South Africa’s four-day workweek trial: the good and the bad

21 February 2024 135
From March to August 2023, South Africa conducted the first African four-day workweek experiment involving several pilot companies trialling to assess the pros and cons of such a move in a South African context. Although it’s far too early to make any conclusive findings, we share a few thoughts about the trial and its implications for South Africa.

With many countries around the globe, especially after the Covid-19 pandemic, showing an interest in and trialling a four-day workweek and with some countries already having moved to a four-day workweek, it is understandable that the debate and consideration of a four-day workweek have spilled over to South Africa with the first four-day work trial that took place from March to August 2023.

The purpose of the trial was for the companies involved in the trial to identify the pros and cons of businesses moving to a four-day work week. During the trial, employees were required to choose their preferred day off, with the provision that it should not interrupt the employer's operations.

Following the trial, results, although far from conclusive, yielded positive findings as participants recorded an improvement in the well-being of employees, increased productivity rates, new talent attraction and employee retention benefits. That said, despite these positive aspects, not everything that glitters is gold, as several challenges were also identified. 

For some sectors, the four-day work week may prove challenging, with sectors such as mining and construction requiring more hours in the week rather than less, reducing work hours will be impractical from a production perspective.

Additionally, the impact of the current load shedding crises in South Africa, which as yet has no end date in sight, is a major factor impacting company productivity with load shedding affecting existing operational hours. A four-day workweek would further exacerbate and complicate the logistics of managing productivity issues that follow load shedding.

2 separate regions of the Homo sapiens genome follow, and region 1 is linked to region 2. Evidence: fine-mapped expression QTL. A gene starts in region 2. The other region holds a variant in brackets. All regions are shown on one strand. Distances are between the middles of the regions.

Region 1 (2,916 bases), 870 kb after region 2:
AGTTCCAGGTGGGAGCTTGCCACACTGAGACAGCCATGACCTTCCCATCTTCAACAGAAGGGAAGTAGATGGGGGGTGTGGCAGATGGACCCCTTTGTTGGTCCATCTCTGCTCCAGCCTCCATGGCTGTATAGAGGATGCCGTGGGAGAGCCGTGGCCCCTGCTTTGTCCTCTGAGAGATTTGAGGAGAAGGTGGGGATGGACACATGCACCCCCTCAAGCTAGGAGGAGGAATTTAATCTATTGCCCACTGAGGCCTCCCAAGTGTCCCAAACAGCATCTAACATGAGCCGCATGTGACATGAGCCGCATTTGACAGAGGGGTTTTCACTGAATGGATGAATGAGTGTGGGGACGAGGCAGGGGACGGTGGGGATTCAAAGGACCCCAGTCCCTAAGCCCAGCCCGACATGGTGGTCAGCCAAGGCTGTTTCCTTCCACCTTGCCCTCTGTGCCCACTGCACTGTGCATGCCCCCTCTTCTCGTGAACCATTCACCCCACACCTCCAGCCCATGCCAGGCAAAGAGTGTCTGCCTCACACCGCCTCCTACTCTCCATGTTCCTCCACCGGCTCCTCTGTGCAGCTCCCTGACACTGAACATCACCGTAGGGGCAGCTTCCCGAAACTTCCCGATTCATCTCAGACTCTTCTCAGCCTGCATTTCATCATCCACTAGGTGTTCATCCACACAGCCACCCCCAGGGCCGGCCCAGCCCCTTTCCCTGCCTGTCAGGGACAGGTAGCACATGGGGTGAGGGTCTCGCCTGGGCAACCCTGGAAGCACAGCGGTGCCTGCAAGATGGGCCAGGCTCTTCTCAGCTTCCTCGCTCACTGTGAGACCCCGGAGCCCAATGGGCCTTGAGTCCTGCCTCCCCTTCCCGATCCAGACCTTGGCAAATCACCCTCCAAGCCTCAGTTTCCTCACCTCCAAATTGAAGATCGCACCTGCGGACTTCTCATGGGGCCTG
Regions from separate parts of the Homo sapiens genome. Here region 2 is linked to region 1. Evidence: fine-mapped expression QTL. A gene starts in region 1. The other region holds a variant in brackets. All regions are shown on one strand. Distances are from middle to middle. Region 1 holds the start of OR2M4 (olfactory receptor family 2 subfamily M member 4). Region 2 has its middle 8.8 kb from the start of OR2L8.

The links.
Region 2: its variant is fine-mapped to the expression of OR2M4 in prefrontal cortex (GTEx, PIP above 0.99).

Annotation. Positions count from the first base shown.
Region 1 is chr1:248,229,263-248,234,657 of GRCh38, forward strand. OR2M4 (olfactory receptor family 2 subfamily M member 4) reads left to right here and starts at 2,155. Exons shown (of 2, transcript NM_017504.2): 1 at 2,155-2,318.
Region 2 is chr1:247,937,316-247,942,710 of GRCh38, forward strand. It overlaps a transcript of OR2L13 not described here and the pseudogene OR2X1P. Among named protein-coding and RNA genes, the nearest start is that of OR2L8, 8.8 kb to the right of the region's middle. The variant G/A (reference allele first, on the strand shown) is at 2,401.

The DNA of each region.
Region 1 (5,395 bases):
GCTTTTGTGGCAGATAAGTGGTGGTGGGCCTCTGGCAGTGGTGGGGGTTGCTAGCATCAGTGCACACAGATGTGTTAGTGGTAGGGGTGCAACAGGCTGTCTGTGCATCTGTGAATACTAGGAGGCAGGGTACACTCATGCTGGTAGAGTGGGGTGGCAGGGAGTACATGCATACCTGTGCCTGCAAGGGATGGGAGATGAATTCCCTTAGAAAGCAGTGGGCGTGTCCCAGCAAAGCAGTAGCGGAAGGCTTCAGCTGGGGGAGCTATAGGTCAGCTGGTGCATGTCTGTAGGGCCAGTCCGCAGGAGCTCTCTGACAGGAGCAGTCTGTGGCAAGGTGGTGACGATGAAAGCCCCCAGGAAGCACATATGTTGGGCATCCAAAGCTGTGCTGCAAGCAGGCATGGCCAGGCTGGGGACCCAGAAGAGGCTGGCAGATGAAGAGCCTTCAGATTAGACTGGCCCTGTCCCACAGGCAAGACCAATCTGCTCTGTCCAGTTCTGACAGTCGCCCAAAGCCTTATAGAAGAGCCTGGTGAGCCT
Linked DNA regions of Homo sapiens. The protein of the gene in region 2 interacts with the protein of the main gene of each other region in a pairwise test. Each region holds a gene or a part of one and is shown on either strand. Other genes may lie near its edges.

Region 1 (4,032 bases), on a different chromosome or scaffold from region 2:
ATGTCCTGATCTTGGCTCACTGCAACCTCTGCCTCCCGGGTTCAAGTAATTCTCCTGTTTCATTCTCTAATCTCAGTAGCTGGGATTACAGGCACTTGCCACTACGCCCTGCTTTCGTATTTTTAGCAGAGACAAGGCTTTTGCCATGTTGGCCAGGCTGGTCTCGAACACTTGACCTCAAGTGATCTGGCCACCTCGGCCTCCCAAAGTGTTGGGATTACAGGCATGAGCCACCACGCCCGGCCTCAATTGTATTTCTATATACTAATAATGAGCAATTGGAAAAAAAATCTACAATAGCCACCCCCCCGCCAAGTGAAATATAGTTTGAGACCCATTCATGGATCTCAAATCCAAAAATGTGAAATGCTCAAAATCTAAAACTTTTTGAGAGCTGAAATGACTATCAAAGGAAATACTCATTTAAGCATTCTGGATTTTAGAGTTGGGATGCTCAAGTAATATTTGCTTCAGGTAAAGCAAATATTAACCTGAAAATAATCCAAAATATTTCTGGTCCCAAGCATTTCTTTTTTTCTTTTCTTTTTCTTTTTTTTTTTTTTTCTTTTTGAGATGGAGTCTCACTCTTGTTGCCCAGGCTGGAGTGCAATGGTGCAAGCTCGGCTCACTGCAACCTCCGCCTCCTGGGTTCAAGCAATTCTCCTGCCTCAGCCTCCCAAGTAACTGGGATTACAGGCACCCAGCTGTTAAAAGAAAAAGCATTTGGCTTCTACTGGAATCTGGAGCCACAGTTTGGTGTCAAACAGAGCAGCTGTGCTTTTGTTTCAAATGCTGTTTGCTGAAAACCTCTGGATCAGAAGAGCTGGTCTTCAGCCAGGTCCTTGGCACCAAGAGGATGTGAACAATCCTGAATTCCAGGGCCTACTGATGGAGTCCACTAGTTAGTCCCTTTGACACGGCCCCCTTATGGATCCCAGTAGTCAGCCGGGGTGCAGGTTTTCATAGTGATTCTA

Despite, a high percentage of the participants being satisfied with the results of the trial and considering the implementation of a four-day workweek beyond the trial, this may not happen without its share of consequences. Does a four-day workweek imply less pay in return for more time off? Can South Africans, already indebted to the hilt, afford the luxury of less pay for more personal time? Does it mean the same amount of work will now need to be done in four days as was usually done in five? Will companies be able to accommodate the same pay but more staff to make up for productivity issues? And what about the hidden management costs involved in appointing and having to manage more staff?

Let’s also remember the labour angle. Any change in an employee’s working hours or remuneration constitutes an essential condition of employment and any change thereto may in turn require amendments to collective agreements, employment contracts, and sectoral agreements which cannot be amended without meaningful prior consultations. Such changes may also not be uniform, as each industry will have to adopt working arrangements that meet their specific demands. 

In line with these concerns, the Department of Employment and Labour also voiced its views on the possible reduction of working hours without a salary reduction and called for more research to be conducted on industries that earn minimum wages, the majority of which pay their employees according to the hours worked.

To conclude. The trial yielded positive results and is a good starting point for discussing and considering more progressive work structures that prioritise employee well-being without compromising the business of employers. South Africa however, also has unique and complex labour environments and as such any affirmation that a four-day workweek is certain for South Africa may be quite premature.

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